The references to "Chicago" (meaning, of course, the University of Chicago) Schools of economics and history of religion, and the quotation of Allan Bloom, who may be considered to belong to a Chicago school of philosophy, may suggest a general endorsement of "Chicago" ideas. This is not the case.
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  44. Allan M. Savage (2008). Phenomenological Philosophy and Orthodox Christian Scientific Ecological Theology. Indo-Pacific Journal of Phenomenology 8 (2).score: 96.0
    Contemporary philosophy, to be useful to Orthodox Christian theology, must capture the “essence” of the divine and human activity in the world in the scientific sense of Edmund Husserl. Scholastic philosophy is no longer an academically privileged supporter of theology in the interpretation of the universe. In its place, this paper suggests that phenomenological philosophy becomes the unique and transcendent partner, as it were, in the interpretive dialogue. The methodological thinking of Edmund Husserl and Martin Heidegger offers a way (...)
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  45. Claus Oetke (2011). Two Investigations on the Madhyamakakārikās and the Vigrahavyāvartanī. Journal of Indian Philosophy 39 (3):245-325.score: 93.6
    Purpose of the article is to provide support for the contention that two fundamental treatises representing the teaching of Madhyamaka, viz. the Mūlamadhyamakakārikās and the Vigrahavyāvartanī, were designed to establish and justify a metaphysical tenet claiming that no particulars of any kind can exist on some level of final analysis and that this was the only primary concern of those works. Whereas the former text is in the first place dedicated to providing proofs of the central metaphysical thesis the major (...)
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  46. Frederick M. Smith (2011). Predestination and Hierarchy: Vallabhācārya's Discourse on the Distinctions Between Blessed, Rule-Bound, Worldly, and Wayward Souls (the Puṣṭipravāhamaryādābheda). [REVIEW] Journal of Indian Philosophy 39 (2):173-227.score: 93.6
    The Puṣṭipravāhamaryādābheda (PPM) by Vallabhācārya (1479–1531?) is a brief work (25 verses) written in Sanskrit in about the year 1500, which is accompanied by four Sanskrit commentaries and one Hindi (Brajbhāṣạ) commentary. The most important and authoritative commentary is by Puruṣottama, written about two centuries after the original text. The article contains a translation of the PPM with long extracts from the commentaries, particularly the one composed by Puruṣottama. After an introduction placing the PPM’s doctrine of the hierarchy of embodied (...)
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  47. Woodbridge Riley (1958). American Philosophy: The Early Schools. New York, Russell & Russell.score: 91.2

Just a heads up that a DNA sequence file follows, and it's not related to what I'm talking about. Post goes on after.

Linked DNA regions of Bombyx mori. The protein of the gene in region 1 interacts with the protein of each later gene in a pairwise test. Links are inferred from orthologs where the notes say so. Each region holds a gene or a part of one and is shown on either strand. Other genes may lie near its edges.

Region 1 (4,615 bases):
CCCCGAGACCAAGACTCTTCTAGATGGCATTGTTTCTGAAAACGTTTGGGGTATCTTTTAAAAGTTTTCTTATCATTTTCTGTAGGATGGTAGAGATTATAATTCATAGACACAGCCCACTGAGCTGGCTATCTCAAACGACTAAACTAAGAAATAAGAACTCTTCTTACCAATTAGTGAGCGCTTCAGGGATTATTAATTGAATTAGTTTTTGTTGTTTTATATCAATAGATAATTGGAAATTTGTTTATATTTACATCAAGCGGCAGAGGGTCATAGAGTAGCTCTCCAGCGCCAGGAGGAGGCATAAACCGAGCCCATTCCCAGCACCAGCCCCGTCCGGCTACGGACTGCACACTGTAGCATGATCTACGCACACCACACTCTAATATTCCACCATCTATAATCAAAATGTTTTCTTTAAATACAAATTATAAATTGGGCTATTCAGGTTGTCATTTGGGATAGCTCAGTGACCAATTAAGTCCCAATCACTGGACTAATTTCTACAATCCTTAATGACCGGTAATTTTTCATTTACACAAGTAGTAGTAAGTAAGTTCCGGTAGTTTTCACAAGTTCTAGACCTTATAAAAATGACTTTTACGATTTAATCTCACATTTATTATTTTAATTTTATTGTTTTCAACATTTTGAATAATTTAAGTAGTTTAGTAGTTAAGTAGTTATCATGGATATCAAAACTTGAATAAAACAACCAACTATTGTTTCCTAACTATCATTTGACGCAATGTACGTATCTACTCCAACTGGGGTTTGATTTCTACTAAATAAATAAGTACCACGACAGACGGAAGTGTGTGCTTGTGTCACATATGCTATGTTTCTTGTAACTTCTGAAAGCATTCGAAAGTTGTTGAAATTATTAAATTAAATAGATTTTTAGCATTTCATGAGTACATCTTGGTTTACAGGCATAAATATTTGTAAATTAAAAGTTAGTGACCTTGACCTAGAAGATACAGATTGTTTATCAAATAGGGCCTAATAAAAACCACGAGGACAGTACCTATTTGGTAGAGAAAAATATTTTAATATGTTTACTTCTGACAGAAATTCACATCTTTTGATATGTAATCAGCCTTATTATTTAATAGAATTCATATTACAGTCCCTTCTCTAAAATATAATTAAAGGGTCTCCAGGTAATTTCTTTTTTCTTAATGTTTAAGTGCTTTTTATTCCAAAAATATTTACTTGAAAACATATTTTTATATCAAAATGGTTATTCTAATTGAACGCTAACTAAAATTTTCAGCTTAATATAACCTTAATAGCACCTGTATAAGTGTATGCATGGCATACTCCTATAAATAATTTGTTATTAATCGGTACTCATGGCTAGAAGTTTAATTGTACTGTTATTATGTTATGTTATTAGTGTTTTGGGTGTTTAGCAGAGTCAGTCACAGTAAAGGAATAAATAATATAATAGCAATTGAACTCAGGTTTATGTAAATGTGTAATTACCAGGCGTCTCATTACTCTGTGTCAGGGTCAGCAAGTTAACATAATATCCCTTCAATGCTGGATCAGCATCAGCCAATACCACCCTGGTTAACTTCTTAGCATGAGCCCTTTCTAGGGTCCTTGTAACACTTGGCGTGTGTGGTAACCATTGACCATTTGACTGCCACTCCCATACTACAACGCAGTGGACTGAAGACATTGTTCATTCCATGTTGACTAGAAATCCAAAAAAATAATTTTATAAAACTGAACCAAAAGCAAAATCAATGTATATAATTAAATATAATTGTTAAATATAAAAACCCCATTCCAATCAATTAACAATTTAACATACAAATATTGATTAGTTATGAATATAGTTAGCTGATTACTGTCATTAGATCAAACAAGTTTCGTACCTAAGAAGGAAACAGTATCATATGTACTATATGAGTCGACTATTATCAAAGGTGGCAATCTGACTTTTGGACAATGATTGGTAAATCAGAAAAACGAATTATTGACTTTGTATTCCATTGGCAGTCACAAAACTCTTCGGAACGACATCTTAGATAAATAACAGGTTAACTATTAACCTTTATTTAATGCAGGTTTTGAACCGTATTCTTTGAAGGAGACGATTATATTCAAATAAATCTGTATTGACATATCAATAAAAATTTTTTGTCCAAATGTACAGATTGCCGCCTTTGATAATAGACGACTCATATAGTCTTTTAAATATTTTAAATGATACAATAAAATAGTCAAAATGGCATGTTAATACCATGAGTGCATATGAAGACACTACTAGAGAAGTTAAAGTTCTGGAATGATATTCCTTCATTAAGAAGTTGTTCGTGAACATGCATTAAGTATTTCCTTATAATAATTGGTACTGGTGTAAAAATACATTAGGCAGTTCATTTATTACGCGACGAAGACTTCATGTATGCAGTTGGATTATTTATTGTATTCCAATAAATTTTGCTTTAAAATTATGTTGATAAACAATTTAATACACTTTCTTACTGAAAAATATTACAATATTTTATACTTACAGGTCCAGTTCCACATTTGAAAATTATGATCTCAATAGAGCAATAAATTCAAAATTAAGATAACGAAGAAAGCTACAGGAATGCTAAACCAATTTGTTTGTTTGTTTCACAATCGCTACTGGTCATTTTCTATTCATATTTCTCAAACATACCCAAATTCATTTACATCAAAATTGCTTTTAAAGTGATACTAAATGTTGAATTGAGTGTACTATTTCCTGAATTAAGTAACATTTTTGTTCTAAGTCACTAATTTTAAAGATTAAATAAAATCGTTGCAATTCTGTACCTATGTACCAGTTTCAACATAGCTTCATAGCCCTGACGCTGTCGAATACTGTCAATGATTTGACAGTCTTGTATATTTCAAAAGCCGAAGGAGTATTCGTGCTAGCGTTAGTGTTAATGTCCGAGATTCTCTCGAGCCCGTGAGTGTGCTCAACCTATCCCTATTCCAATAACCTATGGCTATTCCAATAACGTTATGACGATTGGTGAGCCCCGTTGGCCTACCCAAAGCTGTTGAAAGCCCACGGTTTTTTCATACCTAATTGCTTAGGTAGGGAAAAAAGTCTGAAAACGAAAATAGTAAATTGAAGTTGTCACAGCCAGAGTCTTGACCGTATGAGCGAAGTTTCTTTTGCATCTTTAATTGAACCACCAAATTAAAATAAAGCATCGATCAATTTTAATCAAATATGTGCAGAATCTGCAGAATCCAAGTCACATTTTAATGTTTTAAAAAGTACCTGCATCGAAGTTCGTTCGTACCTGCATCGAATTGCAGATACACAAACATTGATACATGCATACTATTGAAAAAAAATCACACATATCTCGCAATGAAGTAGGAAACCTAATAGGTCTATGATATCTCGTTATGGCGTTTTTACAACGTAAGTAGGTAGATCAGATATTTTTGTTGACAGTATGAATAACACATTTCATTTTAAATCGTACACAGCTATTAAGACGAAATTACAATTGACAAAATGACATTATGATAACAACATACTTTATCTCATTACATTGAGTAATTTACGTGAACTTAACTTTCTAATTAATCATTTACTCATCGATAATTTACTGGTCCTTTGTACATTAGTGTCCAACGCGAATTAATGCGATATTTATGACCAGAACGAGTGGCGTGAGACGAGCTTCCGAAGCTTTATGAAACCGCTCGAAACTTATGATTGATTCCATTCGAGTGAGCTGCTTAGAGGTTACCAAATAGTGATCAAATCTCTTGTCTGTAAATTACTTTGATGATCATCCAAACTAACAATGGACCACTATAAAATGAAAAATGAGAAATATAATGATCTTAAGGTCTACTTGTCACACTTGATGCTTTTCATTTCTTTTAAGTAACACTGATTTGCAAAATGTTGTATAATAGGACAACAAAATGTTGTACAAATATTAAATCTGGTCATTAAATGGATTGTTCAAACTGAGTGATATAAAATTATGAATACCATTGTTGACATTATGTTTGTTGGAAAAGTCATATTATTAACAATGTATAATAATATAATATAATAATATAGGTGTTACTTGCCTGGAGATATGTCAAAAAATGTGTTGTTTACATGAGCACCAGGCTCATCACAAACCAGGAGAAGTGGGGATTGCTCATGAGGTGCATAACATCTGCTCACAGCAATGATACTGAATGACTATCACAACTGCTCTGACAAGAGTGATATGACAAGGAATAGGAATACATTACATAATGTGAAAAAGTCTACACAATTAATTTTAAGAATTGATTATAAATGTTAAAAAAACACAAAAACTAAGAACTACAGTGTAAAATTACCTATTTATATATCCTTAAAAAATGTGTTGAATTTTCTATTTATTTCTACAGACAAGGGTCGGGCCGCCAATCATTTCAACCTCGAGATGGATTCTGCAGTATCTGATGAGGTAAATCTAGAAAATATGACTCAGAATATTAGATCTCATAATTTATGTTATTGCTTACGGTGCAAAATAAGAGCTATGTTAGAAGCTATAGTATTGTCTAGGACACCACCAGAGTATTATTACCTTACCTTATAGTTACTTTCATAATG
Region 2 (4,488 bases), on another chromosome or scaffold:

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  48. David A. Shapiro (2002). Philosophy in the Schools Project. Questions: Philosophy for Young People 2:8-8.score: 91.2
    In the pursuit of a quality and well-rounded education with philosophy, Shapiro conducts an introductory lesson to students and teachers alike in order to develop deeper, more philosophical questions from their students. Academically, the article expands detail on tutoring in philosophy, analytical practices, and metaphysical activities.
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  49. Andrew J. Nicholson (2007). Reconciling Dualism and Non-Dualism: Three Arguments in Vijñānabhikṣu's Bhedābheda Vedānta. [REVIEW] Journal of Indian Philosophy 35 (4):371-403.score: 90.6
    The late 16th century Indian philosopher Vijñānabhikṣu is most well known today for his commentaries on Sāṃkhya and Yoga texts. However, the majority of his extant corpus belongs to the tradition of Bhedābheda (Difference and Non-Difference) Vedānta. This article elucidates three Vedāntic arguments from Vijñānabhikṣu’s voluminous commentary on the Brahma Sūtra, entitled Vijñānāmṛtabhāṣya (Commentary on the Nectar of Knowledge). The first section of the article explores the meaning of bhedābheda, showing that in Vijñānabhikṣu’s understanding, “difference and non-difference” does not (...)
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  50. Bart Dessein (2011). Time, Temporality, and the Characteristic Marks of the Conditioned: Sarvāstivāda and Madhyamaka Buddhist Interpretations. Asian Philosophy 21 (4):341 - 360.score: 90.0
    According to the Buddhist concept of ?dependent origination? (prat?tyasamutp?da), discrete factors come into existence because of a combination of causes (hetu) and conditions (pratyaya). Such discrete factors, further, are combinations of five aggregates (pañ caskandha) that, themselves, are subject to constant change. Discrete factors, therefore, lack a self-nature (?tman). The passing through time of discrete factors is characterized by the ?characteristic marks of the conditioned?: birth (utp?da), change in continuance (sthityanyath?tva), and passing away (vyaya); or, alternatively: birth (j?ti), duration (sthiti), (...)